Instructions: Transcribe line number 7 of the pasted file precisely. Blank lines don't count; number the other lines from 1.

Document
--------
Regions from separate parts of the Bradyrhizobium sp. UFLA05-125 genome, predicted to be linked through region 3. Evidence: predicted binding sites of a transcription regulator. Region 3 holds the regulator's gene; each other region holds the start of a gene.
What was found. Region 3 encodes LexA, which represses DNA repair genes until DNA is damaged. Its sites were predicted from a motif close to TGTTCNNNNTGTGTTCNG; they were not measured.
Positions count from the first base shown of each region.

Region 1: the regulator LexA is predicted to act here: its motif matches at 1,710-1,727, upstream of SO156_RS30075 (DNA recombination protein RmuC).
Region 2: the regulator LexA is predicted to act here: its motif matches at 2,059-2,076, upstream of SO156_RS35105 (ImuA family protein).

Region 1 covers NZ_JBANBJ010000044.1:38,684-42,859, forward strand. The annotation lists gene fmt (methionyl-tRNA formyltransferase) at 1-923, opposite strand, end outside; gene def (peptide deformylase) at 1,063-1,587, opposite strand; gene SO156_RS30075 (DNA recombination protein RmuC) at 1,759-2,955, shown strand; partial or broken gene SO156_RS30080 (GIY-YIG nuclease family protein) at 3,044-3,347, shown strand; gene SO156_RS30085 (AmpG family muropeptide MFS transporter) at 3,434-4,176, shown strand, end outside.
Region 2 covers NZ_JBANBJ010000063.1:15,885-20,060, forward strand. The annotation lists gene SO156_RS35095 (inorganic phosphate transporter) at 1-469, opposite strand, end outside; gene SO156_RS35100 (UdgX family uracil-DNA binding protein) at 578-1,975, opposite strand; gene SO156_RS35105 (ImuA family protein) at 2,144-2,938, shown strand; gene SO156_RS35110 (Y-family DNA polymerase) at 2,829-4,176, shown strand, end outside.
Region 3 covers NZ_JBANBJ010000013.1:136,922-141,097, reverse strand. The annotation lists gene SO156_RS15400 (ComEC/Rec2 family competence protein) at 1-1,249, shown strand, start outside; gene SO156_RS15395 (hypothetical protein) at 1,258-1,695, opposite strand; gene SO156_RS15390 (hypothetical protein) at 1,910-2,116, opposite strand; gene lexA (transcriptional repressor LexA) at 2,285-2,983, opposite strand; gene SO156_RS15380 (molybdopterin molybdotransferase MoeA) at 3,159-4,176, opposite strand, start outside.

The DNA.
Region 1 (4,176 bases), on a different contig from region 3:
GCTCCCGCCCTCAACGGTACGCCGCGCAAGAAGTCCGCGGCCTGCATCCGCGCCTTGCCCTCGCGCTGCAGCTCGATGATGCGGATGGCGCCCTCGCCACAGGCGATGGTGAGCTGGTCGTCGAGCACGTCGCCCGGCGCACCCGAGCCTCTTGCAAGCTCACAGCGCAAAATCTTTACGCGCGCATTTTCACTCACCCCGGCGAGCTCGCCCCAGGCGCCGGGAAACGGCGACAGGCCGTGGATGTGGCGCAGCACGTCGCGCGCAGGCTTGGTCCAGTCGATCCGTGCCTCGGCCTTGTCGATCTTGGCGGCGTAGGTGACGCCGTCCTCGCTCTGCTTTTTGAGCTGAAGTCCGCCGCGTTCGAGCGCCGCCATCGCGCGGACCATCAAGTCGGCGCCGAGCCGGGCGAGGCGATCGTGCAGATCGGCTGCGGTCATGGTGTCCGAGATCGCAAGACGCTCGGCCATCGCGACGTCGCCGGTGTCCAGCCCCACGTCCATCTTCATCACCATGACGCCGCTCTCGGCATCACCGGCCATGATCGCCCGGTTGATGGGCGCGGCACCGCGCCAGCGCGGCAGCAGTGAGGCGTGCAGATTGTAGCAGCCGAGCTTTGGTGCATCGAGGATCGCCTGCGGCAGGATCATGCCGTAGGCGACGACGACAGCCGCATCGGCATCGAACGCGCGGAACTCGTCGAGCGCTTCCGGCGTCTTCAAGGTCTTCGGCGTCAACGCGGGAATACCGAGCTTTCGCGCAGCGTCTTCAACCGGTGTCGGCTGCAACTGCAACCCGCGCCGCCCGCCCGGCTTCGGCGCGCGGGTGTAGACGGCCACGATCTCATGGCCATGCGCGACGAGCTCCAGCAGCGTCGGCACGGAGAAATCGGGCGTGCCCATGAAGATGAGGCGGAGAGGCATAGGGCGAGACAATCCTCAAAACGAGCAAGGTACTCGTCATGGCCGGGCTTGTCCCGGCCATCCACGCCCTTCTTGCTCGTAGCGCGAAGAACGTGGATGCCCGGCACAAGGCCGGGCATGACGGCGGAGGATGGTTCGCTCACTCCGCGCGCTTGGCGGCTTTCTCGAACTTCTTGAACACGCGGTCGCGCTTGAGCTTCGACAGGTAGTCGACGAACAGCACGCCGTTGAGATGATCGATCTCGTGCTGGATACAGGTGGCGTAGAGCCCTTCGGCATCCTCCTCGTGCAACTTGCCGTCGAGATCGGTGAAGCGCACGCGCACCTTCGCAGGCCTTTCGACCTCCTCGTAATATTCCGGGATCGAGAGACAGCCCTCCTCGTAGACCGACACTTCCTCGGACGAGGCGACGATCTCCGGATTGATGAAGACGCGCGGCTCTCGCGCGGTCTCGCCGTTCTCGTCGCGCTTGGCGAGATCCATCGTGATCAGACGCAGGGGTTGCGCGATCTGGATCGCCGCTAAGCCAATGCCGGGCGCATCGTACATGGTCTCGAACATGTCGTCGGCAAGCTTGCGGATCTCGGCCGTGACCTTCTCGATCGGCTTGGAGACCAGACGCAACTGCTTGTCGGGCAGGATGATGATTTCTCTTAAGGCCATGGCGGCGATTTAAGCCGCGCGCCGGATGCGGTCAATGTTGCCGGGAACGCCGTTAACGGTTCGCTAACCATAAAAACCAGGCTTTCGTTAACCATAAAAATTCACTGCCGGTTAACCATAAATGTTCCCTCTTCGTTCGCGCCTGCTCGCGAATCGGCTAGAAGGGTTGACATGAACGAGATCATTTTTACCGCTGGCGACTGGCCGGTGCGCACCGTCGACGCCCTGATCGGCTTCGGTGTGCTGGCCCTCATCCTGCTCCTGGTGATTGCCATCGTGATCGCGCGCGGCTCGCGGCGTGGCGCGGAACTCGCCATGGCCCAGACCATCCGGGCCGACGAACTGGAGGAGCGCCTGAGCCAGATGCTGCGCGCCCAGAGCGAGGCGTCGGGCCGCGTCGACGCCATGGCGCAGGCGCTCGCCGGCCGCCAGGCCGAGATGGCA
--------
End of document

Region 2 covers NZ_JBANBJ010000063.1:15,885-20,060, forward strand. The annotation lists gene SO156_RS35095 (inorganic phosphate transporter) at 1-469, opposite strand, end outside; gene SO156_RS35100 (UdgX family uracil-DNA binding protein) at 578-1,975, opposite strand; gene SO156_RS35105 (ImuA family protein) at 2,144-2,938, shown strand; gene SO156_RS35110 (Y-family DNA polymerase) at 2,829-4,176, shown strand, end outside.